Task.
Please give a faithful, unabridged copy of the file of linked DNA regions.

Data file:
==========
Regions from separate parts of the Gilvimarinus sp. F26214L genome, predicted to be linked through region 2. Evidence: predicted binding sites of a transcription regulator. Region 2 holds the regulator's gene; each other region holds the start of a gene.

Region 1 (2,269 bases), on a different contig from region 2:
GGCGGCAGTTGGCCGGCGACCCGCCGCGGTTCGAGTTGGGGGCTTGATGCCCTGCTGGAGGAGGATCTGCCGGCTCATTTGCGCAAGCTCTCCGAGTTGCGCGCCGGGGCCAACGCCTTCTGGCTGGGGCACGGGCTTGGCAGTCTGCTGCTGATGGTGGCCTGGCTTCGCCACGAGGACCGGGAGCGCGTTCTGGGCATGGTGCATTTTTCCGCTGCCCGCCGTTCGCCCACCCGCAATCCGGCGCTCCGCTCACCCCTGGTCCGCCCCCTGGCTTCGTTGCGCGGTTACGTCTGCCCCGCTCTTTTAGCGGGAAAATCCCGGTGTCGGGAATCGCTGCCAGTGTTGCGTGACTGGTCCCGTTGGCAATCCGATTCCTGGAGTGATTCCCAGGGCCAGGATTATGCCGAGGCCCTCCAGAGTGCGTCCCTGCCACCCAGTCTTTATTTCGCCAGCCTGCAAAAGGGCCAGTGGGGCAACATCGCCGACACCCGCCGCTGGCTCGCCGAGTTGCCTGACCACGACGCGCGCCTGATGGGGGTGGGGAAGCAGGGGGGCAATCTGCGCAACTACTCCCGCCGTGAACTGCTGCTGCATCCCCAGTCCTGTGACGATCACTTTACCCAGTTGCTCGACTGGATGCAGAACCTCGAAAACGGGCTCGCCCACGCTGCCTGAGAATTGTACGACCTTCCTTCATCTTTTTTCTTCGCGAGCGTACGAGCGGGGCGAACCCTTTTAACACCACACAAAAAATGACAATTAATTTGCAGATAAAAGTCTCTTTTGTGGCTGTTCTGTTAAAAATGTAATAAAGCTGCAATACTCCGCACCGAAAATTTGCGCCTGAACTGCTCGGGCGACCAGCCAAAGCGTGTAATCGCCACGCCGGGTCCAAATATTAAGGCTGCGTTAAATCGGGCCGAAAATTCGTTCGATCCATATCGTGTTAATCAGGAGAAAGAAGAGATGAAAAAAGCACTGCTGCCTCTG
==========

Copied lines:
Regions from separate parts of the Gilvimarinus sp. F26214L genome, predicted to be linked through region 2. Evidence: predicted binding sites of a transcription regulator. Region 2 holds the regulator's gene; each other region holds the start of a gene.

Region 1 (2,269 bases), on a different contig from region 2:
GGCGGCAGTTGGCCGGCGACCCGCCGCGGTTCGAGTTGGGGGCTTGATGCCCTGCTGGAGGAGGATCTGCCGGCTCATTTGCGCAAGCTCTCCGAGTTGCGCGCCGGGGCCAACGCCTTCTGGCTGGGGCACGGGCTTGGCAGTCTGCTGCTGATGGTGGCCTGGCTTCGCCACGAGGACCGGGAGCGCGTTCTGGGCATGGTGCATTTTTCCGCTGCCCGCCGTTCGCCCACCCGCAATCCGGCGCTCCGCTCACCCCTGGTCCGCCCCCTGGCTTCGTTGCGCGGTTACGTCTGCCCCGCTCTTTTAGCGGGAAAATCCCGGTGTCGGGAATCGCTGCCAGTGTTGCGTGACTGGTCCCGTTGGCAATCCGATTCCTGGAGTGATTCCCAGGGCCAGGATTATGCCGAGGCCCTCCAGAGTGCGTCCCTGCCACCCAGTCTTTATTTCGCCAGCCTGCAAAAGGGCCAGTGGGGCAACATCGCCGACACCCGCCGCTGGCTCGCCGAGTTGCCTGACCACGACGCGCGCCTGATGGGGGTGGGGAAGCAGGGGGGCAATCTGCGCAACTACTCCCGCCGTGAACTGCTGCTGCATCCCCAGTCCTGTGACGATCACTTTACCCAGTTGCTCGACTGGATGCAGAACCTCGAAAACGGGCTCGCCCACGCTGCCTGAGAATTGTACGACCTTCCTTCATCTTTTTTCTTCGCGAGCGTACGAGCGGGGCGAACCCTTTTAACACCACACAAAAAATGACAATTAATTTGCAGATAAAAGTCTCTTTTGTGGCTGTTCTGTTAAAAATGTAATAAAGCTGCAATACTCCGCACCGAAAATTTGCGCCTGAACTGCTCGGGCGACCAGCCAAAGCGTGTAATCGCCACGCCGGGTCCAAATATTAAGGCTGCGTTAAATCGGGCCGAAAATTCGTTCGATCCATATCGTGTTAATCAGGAGAAAGAAGAGATGAAAAAAGCACTGCTGCCTCTG